Hadestown tells the story of Orpheus trying to rescue his love Euridice from Hades' clutches in the Underworld.

This cast is made up of some amazing performers: Dónal Finn is gorgeously charming as Orpheus, embracing the naivety of this poet dreamer, and digging into the devastating heartbreak required to tell this character's story well. His counterpart, Grace Hodgett Young, is vocally perfection, though this particular interpretation of Euridice lacks depth and doesn't often feel truthful. As such, the chemistry between the two suffers (with the exception of a spectacularly choreographed first kiss) and we long for greater investment in this romance and their respective fates. 

Narrator and guide, the role of Hermes is a challenge to cast; fortunately, Melanie La Barrie approaches it as if it were simply her life's purpose! An exceptional talent, she commands the stage and the audience with a completely hypnotic performance from start to finish. Her energy is always exactly what is required of each moment, and she navigates the complex balance of omniscient storyteller with her own emotional journey beautifully. 

Speaking of beautiful emotions and energy, Gloria Onitiri is EVERYTHING we could wish for as Persephone - she lights up the stage with fire whenever she steps forward and gives astonishing vocals alongside the most stunning characterisation. No notes. 

Zachary James' Hades is a far cry from what one might expect if they're familiar with the original cast, certainly leaning into the showmanship and magnetism rather than sheer intimidating prowess of the Lord of the Underworld. However, James really makes the role his own and sits comfortably in this interesting interpretation. Though we long for more of his bassy rumble, and some of the shifts up octaves from the original are a little jarring, overall his performance is deeply charismatic and alluring (including a magnificent rendition of 'Why We Build the Wall') and his electric chemistry with Onitiri pervades the entire auditorium.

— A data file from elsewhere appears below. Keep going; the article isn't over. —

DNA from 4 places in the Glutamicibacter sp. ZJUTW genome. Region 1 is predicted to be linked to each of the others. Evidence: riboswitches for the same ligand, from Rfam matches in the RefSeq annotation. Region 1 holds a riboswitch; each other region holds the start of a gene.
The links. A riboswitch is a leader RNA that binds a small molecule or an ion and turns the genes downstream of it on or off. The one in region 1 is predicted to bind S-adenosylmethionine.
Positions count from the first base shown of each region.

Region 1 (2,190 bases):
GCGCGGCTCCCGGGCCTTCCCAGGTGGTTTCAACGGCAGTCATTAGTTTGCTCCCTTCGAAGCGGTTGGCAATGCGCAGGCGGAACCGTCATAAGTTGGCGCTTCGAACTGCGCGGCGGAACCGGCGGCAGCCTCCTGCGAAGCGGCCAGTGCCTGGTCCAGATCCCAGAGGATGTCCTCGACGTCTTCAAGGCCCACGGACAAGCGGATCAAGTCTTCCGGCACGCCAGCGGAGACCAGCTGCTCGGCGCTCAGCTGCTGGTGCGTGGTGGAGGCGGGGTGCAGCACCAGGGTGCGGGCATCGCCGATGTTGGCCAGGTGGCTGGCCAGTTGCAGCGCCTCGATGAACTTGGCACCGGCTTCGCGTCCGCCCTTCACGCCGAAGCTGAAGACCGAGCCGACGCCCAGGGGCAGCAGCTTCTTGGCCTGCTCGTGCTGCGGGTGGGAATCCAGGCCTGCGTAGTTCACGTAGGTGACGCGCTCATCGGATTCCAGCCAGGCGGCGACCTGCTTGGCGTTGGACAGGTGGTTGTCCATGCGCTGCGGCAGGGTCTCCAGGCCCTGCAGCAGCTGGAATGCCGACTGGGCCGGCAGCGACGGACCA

The small ensemble are brilliant, giving everything to each moment, and the Fates offer other-worldly vocals which transcend this plane. However, there does seem to be a missing synchronicity within the feisty trio themselves and in general we want a more obvious presence of the Fates throughout. 

Somehow, amongst this stage littered with outrageous talent, it is truly the band (directed by Tarek Merchant) that brings this show to new levels of awe-inspiring delight! As much cast members as those aforementioned, these unbelievably skilled musicians play with the audience and pierce our very souls with their toe-tapping jazz. 
The production itself is simply a visual feast in every way - Bradley King's lighting design is completely breathtaking, Rachel Hauck's scenic design is beautifully grounded with lots of hidden surprises (allowing David Neumann's fabulous choreography and the overall staging to really shine), and Michael Krass' striking costumes tie everything together exactly as it needs.
All these elements come together at their most effective during the iconic 'Wait For Me' number, surprisingly not the close of the first act as it certainly stops the show - we are left speechless, jaws agape, at the spectacle that has graced the Lyric stage.

The material itself is utterly sublime and, with just a little more finesse, this production has the potential to be a spectacular and long-running iteration of the work. 

Hadestown plays at the Lyric Theatre, Shaftesbury Avenue, and is currently booking into December 2024. Tickets from £25: here.

Review: Penny Lane   Photos: Marc Brenner